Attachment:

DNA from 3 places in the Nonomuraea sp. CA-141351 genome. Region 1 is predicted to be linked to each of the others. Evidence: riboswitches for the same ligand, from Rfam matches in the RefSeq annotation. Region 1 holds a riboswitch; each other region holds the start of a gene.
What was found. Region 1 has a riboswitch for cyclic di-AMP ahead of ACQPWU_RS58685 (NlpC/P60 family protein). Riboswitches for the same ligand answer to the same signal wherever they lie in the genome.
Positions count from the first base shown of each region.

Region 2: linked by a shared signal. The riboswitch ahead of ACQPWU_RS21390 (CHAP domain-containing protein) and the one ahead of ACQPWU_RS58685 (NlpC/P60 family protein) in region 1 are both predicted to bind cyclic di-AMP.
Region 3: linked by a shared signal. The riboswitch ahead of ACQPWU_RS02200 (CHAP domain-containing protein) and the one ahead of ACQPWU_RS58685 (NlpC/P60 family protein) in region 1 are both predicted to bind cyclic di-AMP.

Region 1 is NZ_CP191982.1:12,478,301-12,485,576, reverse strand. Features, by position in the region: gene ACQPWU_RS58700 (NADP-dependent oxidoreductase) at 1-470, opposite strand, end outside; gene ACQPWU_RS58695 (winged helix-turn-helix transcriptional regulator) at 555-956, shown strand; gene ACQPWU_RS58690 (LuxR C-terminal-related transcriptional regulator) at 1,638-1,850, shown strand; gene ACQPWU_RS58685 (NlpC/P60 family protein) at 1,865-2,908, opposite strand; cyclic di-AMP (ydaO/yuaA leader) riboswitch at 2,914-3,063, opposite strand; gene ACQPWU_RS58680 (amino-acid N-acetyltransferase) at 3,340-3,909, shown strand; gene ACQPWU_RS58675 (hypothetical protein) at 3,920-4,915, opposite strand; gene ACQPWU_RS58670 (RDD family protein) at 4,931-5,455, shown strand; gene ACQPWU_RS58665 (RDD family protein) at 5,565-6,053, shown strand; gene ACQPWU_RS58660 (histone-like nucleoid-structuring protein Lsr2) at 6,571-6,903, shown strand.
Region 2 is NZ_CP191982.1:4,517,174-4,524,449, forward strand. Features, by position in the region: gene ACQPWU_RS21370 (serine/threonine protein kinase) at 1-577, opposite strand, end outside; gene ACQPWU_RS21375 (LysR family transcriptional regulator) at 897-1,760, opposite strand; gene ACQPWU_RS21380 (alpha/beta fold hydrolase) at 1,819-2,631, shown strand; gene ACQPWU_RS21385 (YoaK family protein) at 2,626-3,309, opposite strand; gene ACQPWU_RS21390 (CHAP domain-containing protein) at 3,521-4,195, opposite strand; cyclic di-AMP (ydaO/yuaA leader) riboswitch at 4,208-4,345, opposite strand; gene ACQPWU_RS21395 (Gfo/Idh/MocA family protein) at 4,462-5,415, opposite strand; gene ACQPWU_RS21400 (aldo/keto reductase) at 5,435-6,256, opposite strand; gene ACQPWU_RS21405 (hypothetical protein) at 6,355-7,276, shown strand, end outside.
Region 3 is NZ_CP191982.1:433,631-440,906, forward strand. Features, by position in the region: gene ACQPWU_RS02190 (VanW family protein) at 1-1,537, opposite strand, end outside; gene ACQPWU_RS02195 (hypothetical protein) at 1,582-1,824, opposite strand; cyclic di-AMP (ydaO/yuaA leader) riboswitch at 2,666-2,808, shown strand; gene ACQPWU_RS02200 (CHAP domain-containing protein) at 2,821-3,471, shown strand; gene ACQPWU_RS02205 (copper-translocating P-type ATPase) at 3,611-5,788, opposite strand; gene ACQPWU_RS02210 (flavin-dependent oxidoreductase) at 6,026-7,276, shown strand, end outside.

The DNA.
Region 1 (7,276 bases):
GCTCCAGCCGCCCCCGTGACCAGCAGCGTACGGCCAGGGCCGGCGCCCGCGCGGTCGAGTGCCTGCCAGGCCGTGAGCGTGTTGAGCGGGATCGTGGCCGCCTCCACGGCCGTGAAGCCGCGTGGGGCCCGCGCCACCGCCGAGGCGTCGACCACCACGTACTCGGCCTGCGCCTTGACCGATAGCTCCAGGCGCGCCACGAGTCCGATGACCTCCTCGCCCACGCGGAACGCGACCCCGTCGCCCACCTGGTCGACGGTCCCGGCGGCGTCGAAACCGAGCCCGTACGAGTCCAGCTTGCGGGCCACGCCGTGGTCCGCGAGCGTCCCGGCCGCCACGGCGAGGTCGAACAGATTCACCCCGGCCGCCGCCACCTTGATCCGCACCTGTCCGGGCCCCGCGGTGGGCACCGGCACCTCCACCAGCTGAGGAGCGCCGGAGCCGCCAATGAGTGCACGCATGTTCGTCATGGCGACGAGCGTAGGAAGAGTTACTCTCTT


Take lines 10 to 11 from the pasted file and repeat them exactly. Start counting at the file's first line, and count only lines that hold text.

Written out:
Region 1 (7,276 bases):
GCTCCAGCCGCCCCCGTGACCAGCAGCGTACGGCCAGGGCCGGCGCCCGCGCGGTCGAGTGCCTGCCAGGCCGTGAGCGTGTTGAGCGGGATCGTGGCCGCCTCCACGGCCGTGAAGCCGCGTGGGGCCCGCGCCACCGCCGAGGCGTCGACCACCACGTACTCGGCCTGCGCCTTGACCGATAGCTCCAGGCGCGCCACGAGTCCGATGACCTCCTCGCCCACGCGGAACGCGACCCCGTCGCCCACCTGGTCGACGGTCCCGGCGGCGTCGAAACCGAGCCCGTACGAGTCCAGCTTGCGGGCCACGCCGTGGTCCGCGAGCGTCCCGGCCGCCACGGCGAGGTCGAACAGATTCACCCCGGCCGCCGCCACCTTGATCCGCACCTGTCCGGGCCCCGCGGTGGGCACCGGCACCTCCACCAGCTGAGGAGCGCCGGAGCCGCCAATGAGTGCACGCATGTTCGTCATGGCGACGAGCGTAGGAAGAGTTACTCTCTT